Beautiful Dirty Women
Don’t let a little superstition ruin someone’s (probably your beloved daughter’s) life.
Although I had read this a couple of months ago, the memory of a recent post on Periods (for (open-minded) Adults only) on Twitter is still very very fresh in my mind to the extent that I keep playing it over and over in my head at random times sheerly for the truth of it – her words couldn’t be more true – “I bleed each month to help make humankind a possibility. my womb is home to the divine. a source of life for our species.whether i choose to create or not. but very few times it is seen that way…”
Belonging to a “modern” world, living independently in US, earning my own way through this life, talking and thinking big things about women’s liberation and women’s equality, I am left shaken since a conversation on my first night in India some days ago (as I visit from California (sometimes when one starts living in a certain world, one might forget the truth of other worlds that exist in parallel)); as this young married but separated maid (living with her parents) who works at our home was packing left-over dinner for her younger brother and felt necessary to clarify to me that she was avoiding touching the food with her hands (hence the use of spatula) because she was in time and that she should not commit sin and bring bad luck and make the food inedible for her brother by touching it even by mistake during this time.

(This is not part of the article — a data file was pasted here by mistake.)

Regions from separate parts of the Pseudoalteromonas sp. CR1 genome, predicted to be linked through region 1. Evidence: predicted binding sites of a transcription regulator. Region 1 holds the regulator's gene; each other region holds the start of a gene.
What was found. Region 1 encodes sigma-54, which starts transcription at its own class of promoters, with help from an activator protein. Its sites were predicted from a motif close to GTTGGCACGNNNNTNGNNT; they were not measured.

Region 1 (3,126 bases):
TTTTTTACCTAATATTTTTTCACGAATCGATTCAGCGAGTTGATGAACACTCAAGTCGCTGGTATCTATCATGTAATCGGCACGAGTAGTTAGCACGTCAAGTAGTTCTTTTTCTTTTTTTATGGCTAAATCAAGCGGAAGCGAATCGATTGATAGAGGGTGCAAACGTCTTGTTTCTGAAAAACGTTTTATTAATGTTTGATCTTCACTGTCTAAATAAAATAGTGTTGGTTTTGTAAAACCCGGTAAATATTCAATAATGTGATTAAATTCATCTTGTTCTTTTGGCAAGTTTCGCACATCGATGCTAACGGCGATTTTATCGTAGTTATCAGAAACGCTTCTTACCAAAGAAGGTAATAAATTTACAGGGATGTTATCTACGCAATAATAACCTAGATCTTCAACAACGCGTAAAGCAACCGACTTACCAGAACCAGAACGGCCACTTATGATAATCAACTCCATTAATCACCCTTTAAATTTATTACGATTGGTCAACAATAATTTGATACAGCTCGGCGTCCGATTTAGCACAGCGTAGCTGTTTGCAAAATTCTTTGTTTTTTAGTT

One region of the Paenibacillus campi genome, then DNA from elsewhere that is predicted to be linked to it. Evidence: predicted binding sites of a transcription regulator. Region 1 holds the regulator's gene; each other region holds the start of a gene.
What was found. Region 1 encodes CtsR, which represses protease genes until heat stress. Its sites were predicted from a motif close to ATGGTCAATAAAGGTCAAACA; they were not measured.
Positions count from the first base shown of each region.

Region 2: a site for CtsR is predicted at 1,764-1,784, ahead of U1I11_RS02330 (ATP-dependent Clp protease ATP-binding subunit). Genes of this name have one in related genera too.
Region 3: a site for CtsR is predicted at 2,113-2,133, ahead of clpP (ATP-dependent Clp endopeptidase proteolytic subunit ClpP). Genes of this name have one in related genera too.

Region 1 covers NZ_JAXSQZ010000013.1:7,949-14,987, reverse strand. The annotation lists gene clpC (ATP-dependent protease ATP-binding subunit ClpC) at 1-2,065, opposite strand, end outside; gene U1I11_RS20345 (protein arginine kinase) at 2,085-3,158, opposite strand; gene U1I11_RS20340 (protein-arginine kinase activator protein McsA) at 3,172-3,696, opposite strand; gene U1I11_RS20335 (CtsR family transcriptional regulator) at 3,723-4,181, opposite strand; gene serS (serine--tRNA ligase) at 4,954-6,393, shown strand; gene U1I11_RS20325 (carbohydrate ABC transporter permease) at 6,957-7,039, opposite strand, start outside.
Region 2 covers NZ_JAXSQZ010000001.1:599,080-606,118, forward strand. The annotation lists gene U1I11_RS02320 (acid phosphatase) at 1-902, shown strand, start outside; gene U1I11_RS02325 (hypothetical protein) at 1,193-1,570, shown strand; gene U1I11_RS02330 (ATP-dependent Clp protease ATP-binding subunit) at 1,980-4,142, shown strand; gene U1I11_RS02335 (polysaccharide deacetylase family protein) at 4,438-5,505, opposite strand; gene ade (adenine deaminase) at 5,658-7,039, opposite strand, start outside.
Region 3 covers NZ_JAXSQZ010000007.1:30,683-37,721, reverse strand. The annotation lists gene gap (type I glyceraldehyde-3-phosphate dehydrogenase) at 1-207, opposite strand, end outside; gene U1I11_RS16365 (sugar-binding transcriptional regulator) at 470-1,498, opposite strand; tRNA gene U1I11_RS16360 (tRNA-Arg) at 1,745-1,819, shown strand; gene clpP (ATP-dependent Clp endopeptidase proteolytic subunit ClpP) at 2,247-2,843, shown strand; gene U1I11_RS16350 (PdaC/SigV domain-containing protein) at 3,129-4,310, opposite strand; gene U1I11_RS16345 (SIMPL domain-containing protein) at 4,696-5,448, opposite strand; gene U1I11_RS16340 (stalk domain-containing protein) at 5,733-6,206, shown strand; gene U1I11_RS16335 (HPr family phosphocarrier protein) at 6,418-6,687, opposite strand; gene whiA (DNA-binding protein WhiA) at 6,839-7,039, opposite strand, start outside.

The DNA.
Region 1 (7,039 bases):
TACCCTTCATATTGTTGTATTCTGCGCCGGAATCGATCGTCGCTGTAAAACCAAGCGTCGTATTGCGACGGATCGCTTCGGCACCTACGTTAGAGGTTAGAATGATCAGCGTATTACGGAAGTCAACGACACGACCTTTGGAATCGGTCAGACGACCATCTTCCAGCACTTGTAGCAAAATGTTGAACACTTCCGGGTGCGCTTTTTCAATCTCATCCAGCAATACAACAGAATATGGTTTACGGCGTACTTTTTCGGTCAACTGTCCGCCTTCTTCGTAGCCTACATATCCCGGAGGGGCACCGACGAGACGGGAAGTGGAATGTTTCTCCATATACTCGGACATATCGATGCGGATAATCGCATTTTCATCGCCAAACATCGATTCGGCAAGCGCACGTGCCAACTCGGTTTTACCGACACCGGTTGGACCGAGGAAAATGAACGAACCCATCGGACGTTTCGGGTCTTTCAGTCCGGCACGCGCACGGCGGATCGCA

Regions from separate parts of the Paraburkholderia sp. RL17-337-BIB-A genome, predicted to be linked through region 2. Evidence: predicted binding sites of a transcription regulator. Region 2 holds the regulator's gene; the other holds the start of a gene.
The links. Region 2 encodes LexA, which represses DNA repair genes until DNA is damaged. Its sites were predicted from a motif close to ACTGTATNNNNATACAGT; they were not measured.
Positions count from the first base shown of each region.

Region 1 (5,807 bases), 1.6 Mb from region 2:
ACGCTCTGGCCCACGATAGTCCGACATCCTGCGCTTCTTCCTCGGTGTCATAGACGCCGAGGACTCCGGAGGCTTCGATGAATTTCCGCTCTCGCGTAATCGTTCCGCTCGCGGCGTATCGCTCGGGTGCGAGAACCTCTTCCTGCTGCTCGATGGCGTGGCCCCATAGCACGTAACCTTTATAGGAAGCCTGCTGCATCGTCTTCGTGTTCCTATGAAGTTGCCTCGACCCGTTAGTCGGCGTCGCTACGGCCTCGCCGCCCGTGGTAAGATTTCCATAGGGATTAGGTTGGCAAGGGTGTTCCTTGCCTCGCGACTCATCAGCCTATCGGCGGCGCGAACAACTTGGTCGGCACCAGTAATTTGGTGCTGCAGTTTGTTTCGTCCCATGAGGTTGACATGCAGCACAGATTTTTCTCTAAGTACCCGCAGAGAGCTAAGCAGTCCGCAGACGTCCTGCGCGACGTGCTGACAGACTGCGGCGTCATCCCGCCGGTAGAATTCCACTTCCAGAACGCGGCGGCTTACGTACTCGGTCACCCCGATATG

The manner in which she narrated those sentences (using 3rd person instead of 1st), it was clear to me that it was not something she understood but just something she had heard repeatedly over the years and she had simply recited those exact sentences to me like a parrot. It occurred to me that she must have been thinking about it in her mind when I walked in. She had been brainwashed to believe that she was dirty this time of the month. The irony of this thinking couldn’t be more obvious than now when she was bringing food on her brother’s plate and still made to believe she could be dirty at any time in her life.
I had a strong urge to make her sit right there and tell her otherwise. I thought of telling her that, in fact, we worship women who are in Time and that it was considered a very fortunate thing to happen and that in fact she should touch the food with her hand to bring good luck. But I knew better than turning her into a rebel at 11 PM on a random evening of her life as I did not know the consequences she might face had I taken that rash emotional step without thinking it through. What if she blurted what I told her back to her family and got beat up. That wouldn’t be helpful at all. I felt so stupid as I realized that I had never given a thought to what I would do if I experienced something like this (which is very common in India) first hand.
If anything had to be done about it, it had to be properly thought out, planned and implemented, not randomly try to change one person’s mindset without changing the environment they lived in and get them into trouble. For all the activist thoughts I have otherwise, in this one moment, I felt humbled as my heart truly sank while reality slapped me in my face.